Instead, he ended up needing to use the eight-lane Capitol Expressway as a runway and successfully navigated a landing through power lines and cars before pulling over into a right-hand turn lane, San Jose police Sgt. Heather Randol said.

“It required some skill on (the pilot’s) part,” Randol said. “We’re just thankful nobody got injured.”

The fixed-wing, single-engine aircraft is owned by Amelia Reid Aviation LLC. The company operates a flight school, Aerodynamic Aviation, out of the Santa Clara County-owned Reid-Hillview Airport, according to the FAA. The plane took off from that airport.

The school’s owner, Zdravko Podolski, told KGO-TV in San Francisco that a student was behind the controls of the aircraft when it experienced engine trouble at takeoff. The instructor immediately took over and landed the plane.

Podolski declined to name the instructor but described him as an experienced pilot.

“The nice thing is there are traffic lights, so there was a whole empty stretch where cars were stopped, and it was able to land just fine without getting in the way of any cars,” Podolski said.

Gulf Coast braces for Tropical Storm

NEW ORLEANS (AP) — From a tiny, vulnerable island off the Louisiana coast to the beaches of the Florida Panhandle, Gulf Coast residents prepared Thursday for a possible hit from Tropical Storm Karen, which threatened to become the first named tropical system to menace the United States this year.

Karen was forecast to lash the northern Gulf Coast over the weekend as a weak hurricane or tropical storm. A hurricane watch was in effect from Grand Isle, La., to west of Destin, Fla. A tropical storm warning was issued for the Louisiana coast from Grand Isle to the mouth of the Pearl River, including the New Orleans area.

In Alabama, safety workers hoisted double red flags at Gulf Shores because of treacherous rip currents ahead of the storm.

In Mississippi, Gov. Phil Bryant declared a state of emergency, urging residents to prepare. State Emergency Management Agency Director Robert Latham said local schools will decide whether to play football games. He said the southern part of the state could have tropical storm-force winds by late today.

“I know that Friday night football in the South is a big thing, but I don’t think anybody wants to risk a life because of the potential winds,” Latham said.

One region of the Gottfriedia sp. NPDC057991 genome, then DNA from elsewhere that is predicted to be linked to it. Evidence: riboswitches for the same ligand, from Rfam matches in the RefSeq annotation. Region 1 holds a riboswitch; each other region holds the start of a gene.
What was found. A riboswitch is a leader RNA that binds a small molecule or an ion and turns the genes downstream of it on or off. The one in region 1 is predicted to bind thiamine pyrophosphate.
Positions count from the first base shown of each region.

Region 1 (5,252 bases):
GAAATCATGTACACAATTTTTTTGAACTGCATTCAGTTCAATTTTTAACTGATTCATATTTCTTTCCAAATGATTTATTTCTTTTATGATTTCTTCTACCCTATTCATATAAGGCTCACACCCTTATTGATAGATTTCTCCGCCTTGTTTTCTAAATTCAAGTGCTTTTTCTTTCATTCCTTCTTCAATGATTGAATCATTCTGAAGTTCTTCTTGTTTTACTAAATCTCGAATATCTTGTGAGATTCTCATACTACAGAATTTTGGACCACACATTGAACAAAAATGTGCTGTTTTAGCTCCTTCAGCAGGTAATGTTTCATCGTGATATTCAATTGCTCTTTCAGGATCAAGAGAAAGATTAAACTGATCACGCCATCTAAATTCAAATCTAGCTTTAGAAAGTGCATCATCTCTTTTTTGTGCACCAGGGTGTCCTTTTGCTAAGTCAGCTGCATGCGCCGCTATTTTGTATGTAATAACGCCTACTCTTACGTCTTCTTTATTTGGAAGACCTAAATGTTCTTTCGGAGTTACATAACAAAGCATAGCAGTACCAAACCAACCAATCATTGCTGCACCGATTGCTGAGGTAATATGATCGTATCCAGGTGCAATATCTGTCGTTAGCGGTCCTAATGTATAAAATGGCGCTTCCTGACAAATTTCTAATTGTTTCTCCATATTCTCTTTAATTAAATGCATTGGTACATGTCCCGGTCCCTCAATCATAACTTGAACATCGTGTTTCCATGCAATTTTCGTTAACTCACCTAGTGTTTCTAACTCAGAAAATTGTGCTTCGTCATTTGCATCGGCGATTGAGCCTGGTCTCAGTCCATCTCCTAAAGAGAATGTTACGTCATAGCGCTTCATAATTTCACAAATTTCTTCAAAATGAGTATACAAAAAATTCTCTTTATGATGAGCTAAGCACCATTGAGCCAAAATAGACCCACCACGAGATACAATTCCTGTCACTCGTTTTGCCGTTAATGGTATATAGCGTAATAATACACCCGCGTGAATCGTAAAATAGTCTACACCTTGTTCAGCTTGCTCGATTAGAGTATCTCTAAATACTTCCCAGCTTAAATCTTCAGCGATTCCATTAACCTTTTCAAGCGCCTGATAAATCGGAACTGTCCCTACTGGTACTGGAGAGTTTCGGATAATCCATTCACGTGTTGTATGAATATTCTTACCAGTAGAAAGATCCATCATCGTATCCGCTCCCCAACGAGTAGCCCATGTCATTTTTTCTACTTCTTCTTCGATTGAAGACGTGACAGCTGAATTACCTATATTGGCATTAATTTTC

Louisiana Gov. Bobby Jindal also declared a state of emergency, citing the possibility of high winds, heavy rain and tides. Florida Gov. Rick Scott also declared an emergency for 18 counties.

Mont. Dems get Senate candidate

HELENA, Mont. (AP) — Montana Lt. Gov. John Walsh said Thursday that his limited political experience will aid his run for the U.S. Senate, announcing a bid that gives Democrats hope for retaining a seat they have held for decades.

Walsh told supporters Thursday morning that he will run for the office that has been the focus of a great deal of speculation since Sen. Max Baucus announced this year that he will retire at the end of 2014.

The 52-year-old former Montana National Guard commander enters the race with just one election under his belt. He won a tight race last year as Gov. Steve Bullock’s running mate.

He said the Senate race will be one of the biggest challenges of his life, but he expects he can win.

“Washington is broken, so we need to take a look at what is happening back there and come together. The people need to work together to solve a problem, and that is not what is happening,” Walsh said in an interview. “I think Washington, D.C., needs someone fresh who isn’t a career politician to go back there and represent the citizens of Montana.”

The up-in-the-air Montana race could help determine control of the Senate.

Republicans, who like their chances in the GOP-leaning state, need to pick up six seats to recapture the Senate majority and are trying to take advantage of geography and history in their quest.